Unlocking the mysteries of plant evolution
Distinguished Professor and Curator of Molecular Systematics and Evolutionary Genetics
Florida Museum of Natural History
Pam Soltis grew up knowing she wanted to be a scientist.
At first, she considered being a geologist and had a rock collection and geology set she kept in the basement. But when she was introduced to genetics in a high school biology class, she fell in love with it. By the time she hit graduate school, Soltis decided to focus her curiosity on evolutionary genetics in plants.
“I became really interested in the characteristics of plants,” Soltis said. “Plants are incredibly diverse and are immensely important to us as humans, so I want to know how all this diversity arose.”
Soltis moved to Gainesville 10 years ago with her husband and colleague, Doug Soltis, a distinguished professor in UF’s biology department. They first worked together in 1984 and are considered among the world’s top plant geneticists, receiving grants totaling more than $20 million over the years. Their current research focuses on mapping the genome of one of the oldest flowering plants on earth, Amborella.
“We hope to set the stage for comparisons that will help researchers discover how other plant species diverged over time,” she said. “We also are working with biologists from other fields to create one big tree of life.”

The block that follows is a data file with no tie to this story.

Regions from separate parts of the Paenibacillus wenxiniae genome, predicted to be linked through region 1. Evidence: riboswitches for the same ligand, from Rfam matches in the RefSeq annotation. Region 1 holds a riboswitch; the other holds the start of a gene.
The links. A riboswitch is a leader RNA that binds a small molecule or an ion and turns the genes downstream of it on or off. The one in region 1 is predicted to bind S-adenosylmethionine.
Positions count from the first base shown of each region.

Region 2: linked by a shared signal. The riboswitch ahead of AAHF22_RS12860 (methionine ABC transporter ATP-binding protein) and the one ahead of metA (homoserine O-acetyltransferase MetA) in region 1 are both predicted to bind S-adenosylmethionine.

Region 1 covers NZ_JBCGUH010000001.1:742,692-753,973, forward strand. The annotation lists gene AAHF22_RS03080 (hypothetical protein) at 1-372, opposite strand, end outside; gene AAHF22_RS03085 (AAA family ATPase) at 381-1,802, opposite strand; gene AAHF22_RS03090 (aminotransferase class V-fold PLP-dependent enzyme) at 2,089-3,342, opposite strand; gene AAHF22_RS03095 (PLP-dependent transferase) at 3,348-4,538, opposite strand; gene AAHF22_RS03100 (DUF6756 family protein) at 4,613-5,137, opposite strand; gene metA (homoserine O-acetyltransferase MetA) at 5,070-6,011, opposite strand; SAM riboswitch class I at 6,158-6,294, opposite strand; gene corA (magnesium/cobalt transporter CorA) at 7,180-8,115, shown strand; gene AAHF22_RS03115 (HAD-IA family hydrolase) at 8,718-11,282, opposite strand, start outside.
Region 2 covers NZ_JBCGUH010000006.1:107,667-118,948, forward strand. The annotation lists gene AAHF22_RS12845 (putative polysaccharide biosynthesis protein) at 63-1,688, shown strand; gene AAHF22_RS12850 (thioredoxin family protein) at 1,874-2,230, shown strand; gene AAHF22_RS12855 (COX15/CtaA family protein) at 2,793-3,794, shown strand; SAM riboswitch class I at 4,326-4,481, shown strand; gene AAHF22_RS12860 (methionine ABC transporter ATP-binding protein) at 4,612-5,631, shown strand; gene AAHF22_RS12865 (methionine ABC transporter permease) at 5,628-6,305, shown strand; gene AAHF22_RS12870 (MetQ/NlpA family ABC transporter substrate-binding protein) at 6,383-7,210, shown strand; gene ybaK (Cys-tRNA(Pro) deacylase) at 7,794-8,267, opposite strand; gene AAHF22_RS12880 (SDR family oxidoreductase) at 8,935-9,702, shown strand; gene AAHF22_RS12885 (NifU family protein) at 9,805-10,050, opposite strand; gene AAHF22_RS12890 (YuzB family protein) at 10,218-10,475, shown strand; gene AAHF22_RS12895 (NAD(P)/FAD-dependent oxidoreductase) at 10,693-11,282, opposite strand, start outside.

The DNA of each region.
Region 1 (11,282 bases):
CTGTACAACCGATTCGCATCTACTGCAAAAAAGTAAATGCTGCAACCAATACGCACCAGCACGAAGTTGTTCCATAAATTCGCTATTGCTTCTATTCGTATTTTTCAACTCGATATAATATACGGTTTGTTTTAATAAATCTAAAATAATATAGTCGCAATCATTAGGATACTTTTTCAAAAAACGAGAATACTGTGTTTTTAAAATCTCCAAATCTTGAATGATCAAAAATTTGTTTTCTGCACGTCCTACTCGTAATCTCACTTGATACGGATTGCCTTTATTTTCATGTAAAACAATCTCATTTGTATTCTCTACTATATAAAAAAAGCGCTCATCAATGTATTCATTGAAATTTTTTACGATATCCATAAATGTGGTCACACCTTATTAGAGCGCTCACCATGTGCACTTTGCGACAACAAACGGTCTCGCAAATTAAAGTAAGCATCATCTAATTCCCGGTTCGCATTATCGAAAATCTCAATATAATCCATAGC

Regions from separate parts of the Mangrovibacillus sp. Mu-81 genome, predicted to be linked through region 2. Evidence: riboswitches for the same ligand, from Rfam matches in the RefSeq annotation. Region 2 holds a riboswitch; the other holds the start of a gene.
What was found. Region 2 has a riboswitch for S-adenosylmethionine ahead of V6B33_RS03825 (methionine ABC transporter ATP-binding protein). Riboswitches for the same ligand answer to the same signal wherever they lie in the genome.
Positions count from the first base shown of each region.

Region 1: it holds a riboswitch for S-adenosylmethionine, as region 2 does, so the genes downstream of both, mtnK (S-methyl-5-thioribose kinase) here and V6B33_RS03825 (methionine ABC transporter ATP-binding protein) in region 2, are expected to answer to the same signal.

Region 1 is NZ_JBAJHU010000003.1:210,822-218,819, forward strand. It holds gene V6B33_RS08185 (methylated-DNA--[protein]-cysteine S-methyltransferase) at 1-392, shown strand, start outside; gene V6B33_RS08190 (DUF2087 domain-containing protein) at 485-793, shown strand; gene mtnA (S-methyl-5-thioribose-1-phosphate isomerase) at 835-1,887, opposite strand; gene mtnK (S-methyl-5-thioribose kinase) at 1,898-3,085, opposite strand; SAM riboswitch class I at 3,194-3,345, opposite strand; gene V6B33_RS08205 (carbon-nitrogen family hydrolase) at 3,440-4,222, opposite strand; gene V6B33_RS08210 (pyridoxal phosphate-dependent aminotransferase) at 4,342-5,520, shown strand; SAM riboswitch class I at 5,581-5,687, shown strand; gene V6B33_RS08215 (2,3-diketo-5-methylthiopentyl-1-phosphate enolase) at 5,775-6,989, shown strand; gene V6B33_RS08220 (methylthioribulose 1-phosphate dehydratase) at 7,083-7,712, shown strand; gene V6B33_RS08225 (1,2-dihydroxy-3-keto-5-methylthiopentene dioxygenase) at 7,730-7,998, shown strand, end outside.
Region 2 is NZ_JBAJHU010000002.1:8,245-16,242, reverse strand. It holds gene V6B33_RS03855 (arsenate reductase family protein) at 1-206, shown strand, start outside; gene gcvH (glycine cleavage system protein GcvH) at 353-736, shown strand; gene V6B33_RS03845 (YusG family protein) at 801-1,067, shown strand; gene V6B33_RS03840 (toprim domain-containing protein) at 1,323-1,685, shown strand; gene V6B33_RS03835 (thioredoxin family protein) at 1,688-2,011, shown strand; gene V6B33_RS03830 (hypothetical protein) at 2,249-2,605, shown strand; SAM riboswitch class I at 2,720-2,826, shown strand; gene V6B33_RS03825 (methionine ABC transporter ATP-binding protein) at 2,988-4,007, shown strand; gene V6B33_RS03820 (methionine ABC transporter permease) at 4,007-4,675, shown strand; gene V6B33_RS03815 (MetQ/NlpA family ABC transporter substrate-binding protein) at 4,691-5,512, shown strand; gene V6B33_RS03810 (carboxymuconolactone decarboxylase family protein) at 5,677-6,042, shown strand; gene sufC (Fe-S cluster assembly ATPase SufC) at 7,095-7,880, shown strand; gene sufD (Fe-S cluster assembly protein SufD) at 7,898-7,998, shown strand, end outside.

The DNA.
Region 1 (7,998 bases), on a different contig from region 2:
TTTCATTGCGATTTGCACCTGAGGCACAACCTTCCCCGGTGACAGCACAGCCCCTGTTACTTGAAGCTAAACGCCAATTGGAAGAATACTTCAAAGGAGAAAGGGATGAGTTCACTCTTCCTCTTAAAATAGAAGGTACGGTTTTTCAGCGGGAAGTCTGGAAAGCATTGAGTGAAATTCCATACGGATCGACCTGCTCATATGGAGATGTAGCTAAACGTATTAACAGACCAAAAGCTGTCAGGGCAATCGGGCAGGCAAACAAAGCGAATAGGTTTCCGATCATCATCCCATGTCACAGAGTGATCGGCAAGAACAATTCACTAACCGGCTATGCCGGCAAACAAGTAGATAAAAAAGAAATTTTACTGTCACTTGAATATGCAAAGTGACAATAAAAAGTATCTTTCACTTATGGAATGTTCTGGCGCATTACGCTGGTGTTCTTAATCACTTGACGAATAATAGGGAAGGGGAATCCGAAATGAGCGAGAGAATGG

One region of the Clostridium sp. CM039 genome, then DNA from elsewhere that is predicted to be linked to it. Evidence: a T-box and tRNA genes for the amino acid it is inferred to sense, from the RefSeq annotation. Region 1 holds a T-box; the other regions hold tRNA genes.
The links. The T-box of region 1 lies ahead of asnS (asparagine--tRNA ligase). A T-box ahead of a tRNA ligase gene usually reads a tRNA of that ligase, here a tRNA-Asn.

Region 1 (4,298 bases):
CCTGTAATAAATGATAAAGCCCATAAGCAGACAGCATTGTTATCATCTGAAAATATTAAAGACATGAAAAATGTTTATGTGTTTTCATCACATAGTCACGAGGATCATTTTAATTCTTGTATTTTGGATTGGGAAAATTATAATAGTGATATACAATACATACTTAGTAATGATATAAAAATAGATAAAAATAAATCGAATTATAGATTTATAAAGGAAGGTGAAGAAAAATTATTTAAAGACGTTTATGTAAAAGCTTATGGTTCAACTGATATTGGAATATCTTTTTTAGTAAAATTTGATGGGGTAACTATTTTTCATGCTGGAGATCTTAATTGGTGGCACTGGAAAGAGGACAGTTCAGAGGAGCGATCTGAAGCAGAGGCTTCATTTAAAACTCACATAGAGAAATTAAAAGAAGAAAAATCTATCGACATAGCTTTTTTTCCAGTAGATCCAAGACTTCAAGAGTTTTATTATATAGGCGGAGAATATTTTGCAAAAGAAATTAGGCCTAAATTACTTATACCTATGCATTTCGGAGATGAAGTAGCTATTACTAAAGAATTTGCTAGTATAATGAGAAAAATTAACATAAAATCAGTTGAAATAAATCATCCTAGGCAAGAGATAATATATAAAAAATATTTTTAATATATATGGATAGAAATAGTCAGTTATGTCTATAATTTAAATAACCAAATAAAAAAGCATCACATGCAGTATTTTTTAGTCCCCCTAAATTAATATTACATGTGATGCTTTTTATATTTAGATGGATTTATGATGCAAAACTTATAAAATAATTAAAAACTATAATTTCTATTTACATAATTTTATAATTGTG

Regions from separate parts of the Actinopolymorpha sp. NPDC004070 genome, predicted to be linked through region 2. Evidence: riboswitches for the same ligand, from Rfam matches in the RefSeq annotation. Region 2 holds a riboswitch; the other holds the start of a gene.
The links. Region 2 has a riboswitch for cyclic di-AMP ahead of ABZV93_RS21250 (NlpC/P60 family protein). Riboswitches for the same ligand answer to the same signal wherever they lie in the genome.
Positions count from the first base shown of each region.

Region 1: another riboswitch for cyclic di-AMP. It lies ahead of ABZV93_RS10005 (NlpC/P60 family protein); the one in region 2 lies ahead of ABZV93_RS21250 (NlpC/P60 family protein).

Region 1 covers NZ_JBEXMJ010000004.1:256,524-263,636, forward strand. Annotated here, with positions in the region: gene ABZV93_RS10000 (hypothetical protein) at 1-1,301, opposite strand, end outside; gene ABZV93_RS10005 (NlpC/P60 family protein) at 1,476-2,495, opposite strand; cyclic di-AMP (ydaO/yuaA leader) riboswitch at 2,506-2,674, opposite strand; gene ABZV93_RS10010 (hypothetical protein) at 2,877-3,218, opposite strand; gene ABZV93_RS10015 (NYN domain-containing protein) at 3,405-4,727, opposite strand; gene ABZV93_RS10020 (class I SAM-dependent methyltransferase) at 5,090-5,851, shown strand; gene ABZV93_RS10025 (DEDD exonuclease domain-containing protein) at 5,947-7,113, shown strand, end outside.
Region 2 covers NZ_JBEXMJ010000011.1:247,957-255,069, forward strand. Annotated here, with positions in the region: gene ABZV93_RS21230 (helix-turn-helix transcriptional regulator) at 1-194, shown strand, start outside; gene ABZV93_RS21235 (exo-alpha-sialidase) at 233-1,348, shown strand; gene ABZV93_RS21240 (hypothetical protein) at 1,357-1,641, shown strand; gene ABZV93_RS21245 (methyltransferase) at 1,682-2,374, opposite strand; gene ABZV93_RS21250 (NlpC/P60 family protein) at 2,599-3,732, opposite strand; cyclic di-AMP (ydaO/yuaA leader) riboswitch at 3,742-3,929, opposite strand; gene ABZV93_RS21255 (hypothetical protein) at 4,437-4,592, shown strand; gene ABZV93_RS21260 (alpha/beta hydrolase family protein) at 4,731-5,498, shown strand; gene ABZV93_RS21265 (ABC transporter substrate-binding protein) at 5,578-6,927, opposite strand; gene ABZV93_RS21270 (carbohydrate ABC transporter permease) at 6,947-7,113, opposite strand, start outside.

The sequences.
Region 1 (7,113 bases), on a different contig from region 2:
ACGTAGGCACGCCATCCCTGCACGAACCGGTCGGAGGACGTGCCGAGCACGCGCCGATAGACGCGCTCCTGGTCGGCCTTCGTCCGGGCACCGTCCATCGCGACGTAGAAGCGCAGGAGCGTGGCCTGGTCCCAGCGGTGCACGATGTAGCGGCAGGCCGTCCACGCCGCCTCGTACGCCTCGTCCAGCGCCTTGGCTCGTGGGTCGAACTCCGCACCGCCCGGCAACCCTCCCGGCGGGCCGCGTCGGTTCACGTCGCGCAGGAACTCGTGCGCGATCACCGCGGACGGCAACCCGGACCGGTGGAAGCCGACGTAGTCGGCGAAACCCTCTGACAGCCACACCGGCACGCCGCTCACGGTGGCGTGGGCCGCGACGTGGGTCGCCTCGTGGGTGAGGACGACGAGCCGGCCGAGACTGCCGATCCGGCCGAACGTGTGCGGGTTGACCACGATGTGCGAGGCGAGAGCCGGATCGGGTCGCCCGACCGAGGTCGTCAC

The research will lead to a better understanding of the genome sequence of other flowering plants and agricultural crops such as corn, citrus, rice and potatoes.
An Iowa native, Soltis earned her doctorate from the University of Kansas and taught at Washington State University. She and Doug also spent a year researching plant evolution at London’s Royal Botanic Gardens, Kew, a scientific institution with the world’s largest collection of living plants.
She said new discoveries pique her interest, and there is always something new to learn.
“I love the discovery aspect of this type of science and planning how to tackle a project,” Soltis said. “And then actually seeing the results is really cool.”
Soltis infuses her love of discovery into her teaching as well, and views it as an opportunity to interest students in the relatively unknown field of plant genetics and evolution.
“We show our undergraduates these amazing slides of things they never knew existed, and it opens a new world of information to them,” she said. “They end up becoming really interested.”
Soltis hopes her research will help establish guidelines and reference points for scientists to use in future studies.
“There are so many things that can be learned from plants and hopefully our findings will enhance agriculture and forestry by offering a better understanding of how flowering plants evolve,” she said.